The office of Prayut Chan-o-cha (pictured), who is also prime minister, called for an ‘environment of orderliness, civility and unity’ – although violence is unlikely among a public tired of political conflict
The party is ‘ready’ for the vote, spokeswoman Ladawan Wongsriwong said.
‘Pheu Thai is a big party and we have been trusted across the country for a long time.’
But the long years of junta rule have decimated the networks of the Thaksin-affiliated ‘Red Shirts’, while scores of key Pheu Thai politicos have been co-opted into the army-linked Phalang Pracharat party.
The Shinawatra clan sits at the core of Thailand’s political rupture.
Their supporters say they are the first political dynasty to address the aspirations of Thailand’s poor in a sharply hierarchical kingdom where wealth is hoarded by the Bangkok business elite.
To their enemies among the ultra-royalist, conservative elite, they toxified Thai politics and society with graft, nepotism and populist handouts.
Thailand’s turbulent politics since 2001
After nearly five years of military rule, Thailand will hold elections on March 24.
The poll will be the first since generals ousted a democratically elected government in 2014 after violent street protests.
Here is a brief look at two turbulent decades in Thailand’s politics.
– A ‘populist’ emerges –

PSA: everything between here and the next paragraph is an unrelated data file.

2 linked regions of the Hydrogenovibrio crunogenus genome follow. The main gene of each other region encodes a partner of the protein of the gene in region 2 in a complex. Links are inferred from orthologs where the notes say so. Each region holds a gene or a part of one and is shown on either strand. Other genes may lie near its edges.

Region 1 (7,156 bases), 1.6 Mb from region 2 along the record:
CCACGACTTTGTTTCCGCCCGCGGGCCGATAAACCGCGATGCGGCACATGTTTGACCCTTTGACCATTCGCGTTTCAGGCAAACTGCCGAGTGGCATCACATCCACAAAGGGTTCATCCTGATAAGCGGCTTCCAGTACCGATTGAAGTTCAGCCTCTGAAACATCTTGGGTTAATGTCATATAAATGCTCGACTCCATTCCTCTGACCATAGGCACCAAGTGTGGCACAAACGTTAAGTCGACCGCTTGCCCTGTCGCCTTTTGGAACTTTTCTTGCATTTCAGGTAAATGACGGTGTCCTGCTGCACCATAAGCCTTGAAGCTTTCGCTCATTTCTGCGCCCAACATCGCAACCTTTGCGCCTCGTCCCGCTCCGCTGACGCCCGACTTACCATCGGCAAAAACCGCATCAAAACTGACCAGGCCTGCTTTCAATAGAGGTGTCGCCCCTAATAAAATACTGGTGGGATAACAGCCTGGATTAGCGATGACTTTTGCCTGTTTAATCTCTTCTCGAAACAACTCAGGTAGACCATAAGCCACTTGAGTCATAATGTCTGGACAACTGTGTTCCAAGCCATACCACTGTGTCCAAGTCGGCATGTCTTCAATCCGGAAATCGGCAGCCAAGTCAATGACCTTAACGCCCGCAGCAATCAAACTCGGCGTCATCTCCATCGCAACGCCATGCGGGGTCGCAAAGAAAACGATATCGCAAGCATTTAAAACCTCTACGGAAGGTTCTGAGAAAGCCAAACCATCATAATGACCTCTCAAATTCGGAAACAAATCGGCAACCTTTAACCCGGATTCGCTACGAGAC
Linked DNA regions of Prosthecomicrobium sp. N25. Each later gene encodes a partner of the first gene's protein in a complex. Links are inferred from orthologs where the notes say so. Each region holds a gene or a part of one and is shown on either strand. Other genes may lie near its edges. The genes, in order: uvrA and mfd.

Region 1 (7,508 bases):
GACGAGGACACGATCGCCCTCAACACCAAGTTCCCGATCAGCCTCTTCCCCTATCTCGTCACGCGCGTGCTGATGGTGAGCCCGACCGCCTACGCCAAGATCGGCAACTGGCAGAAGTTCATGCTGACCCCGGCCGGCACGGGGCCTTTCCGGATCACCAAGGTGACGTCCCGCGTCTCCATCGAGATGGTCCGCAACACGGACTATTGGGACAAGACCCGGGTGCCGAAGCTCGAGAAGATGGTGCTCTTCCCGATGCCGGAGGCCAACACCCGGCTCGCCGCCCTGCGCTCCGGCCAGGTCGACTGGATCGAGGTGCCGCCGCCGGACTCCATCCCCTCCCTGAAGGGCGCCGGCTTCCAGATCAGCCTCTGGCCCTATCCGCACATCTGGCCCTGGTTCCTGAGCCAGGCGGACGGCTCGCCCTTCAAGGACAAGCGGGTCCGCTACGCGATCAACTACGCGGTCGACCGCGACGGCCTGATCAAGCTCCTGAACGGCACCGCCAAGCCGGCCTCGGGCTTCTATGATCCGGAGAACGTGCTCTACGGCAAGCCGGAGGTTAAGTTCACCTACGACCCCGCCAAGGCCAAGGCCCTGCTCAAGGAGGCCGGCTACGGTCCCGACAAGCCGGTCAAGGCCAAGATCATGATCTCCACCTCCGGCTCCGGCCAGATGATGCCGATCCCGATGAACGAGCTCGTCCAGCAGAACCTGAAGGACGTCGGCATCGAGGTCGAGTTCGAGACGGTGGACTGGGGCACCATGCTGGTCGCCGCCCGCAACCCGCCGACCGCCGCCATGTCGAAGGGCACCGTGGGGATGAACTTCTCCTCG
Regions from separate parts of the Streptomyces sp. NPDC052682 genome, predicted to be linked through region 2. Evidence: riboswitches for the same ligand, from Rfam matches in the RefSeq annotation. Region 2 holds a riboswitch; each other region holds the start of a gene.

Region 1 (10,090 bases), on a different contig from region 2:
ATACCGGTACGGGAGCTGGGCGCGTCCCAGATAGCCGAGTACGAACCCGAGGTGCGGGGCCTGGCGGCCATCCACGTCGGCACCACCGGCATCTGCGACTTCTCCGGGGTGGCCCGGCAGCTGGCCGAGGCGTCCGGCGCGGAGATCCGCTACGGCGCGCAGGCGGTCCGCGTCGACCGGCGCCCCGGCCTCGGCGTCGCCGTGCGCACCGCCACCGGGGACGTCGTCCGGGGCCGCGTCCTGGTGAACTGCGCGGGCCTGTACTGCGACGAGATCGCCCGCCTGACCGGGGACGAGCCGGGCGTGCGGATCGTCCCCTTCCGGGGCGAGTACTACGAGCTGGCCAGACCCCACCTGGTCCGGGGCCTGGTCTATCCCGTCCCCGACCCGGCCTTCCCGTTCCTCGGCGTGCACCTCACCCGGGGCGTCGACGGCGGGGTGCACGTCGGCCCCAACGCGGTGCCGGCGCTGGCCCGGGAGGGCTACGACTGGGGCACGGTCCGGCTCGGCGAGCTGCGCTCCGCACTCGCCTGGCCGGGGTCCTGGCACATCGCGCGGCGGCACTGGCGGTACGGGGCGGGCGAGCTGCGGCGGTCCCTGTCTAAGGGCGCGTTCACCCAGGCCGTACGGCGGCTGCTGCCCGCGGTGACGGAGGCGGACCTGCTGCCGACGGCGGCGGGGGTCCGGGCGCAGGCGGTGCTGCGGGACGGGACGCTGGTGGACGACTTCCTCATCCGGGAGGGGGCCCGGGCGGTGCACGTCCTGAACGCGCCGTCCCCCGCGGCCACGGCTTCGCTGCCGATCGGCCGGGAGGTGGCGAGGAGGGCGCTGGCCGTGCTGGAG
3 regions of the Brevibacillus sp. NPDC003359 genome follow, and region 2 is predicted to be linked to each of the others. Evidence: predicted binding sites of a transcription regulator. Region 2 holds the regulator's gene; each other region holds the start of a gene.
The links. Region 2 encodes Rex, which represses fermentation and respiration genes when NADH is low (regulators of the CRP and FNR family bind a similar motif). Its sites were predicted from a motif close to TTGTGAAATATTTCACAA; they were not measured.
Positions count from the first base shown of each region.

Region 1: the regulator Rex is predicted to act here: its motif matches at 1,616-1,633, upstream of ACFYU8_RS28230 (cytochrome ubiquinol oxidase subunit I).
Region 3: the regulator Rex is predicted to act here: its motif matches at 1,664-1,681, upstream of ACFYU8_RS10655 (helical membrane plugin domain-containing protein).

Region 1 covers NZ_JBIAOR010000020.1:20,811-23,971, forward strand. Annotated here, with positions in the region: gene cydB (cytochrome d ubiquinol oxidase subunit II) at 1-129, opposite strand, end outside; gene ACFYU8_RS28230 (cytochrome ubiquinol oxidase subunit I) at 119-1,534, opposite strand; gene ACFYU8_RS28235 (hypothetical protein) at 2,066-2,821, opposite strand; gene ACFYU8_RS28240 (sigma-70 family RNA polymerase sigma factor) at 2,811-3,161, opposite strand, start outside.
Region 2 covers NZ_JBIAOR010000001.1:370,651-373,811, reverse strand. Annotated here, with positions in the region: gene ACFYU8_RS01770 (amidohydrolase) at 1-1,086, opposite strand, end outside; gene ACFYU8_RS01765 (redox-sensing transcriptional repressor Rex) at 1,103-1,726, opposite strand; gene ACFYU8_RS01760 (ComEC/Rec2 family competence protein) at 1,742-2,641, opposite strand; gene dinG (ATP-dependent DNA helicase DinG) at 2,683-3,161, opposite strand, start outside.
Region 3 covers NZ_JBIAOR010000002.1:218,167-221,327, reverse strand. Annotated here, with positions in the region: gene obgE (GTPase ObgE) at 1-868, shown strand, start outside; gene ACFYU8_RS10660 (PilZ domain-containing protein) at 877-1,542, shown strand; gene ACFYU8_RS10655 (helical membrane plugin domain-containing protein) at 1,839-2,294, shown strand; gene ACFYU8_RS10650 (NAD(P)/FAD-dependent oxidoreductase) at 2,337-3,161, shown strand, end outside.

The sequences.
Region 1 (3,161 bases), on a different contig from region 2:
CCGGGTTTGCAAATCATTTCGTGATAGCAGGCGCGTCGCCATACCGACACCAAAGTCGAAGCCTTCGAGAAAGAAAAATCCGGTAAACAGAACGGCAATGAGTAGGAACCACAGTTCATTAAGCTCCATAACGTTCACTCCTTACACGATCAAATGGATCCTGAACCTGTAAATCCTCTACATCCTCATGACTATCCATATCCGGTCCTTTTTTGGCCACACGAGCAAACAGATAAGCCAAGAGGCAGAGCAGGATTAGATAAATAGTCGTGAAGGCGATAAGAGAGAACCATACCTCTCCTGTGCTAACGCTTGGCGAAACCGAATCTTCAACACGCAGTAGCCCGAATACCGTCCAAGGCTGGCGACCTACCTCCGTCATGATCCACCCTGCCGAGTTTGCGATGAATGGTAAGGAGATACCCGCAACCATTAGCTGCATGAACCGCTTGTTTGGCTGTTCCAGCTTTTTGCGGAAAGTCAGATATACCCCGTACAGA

In the wake of the Asian Financial Crisis, policeman-turned-telecoms giant Thaksin Shinawatra storms into Thai politics riding a populist wave to a poll victory in 2001.
His Thai Rak Thai (Thais Love Thais) party promises to steady the economy and universal health care, debt relief for farmers and development funds for rural villages.
The waves from the financial crisis created his opening.
Other politicians ‘were very discredited at this point’, Thailand historian Chris Baker told AFP. ‘This was Thaksin’s great opportunity to rise.’
After years of politics marked by a boom and bust cycle of coups, Thaksin’s government becomes the first elected civilian administration to complete a four-year term.
But a controversial ‘war on drugs’ kills upwards of 2,500 people, while scores die in the Muslim-majority south in crackdowns by security forces which ignite a new round of insurgency.
Thaksin sweeps polls in 2005 But the victory is short-lived. His premiership is engulfed by financial scandal and protesters take to the streets.
Thaksin calls another election the next year but is booted out months later in a bloodless coup.
– ‘Lost decade’ –
Violence soon dominates the political stage, with Bangkok descending into a cycle of rallies, riots – including a blockade of city airports – and protests in 2008.
With Thaksin in self-exile and his successors deposed by the courts, the government of Abhisit Vejjajiva struggles for legitimacy after being installed without a public mandate.
Thaksin is convicted in absentia on charges he says are politically motivated and goes into self-exile.
Bangkok-based royalists known as the ‘Yellow Shirts’ face off in the streets against the pro-Thaksin ‘Red Shirts’.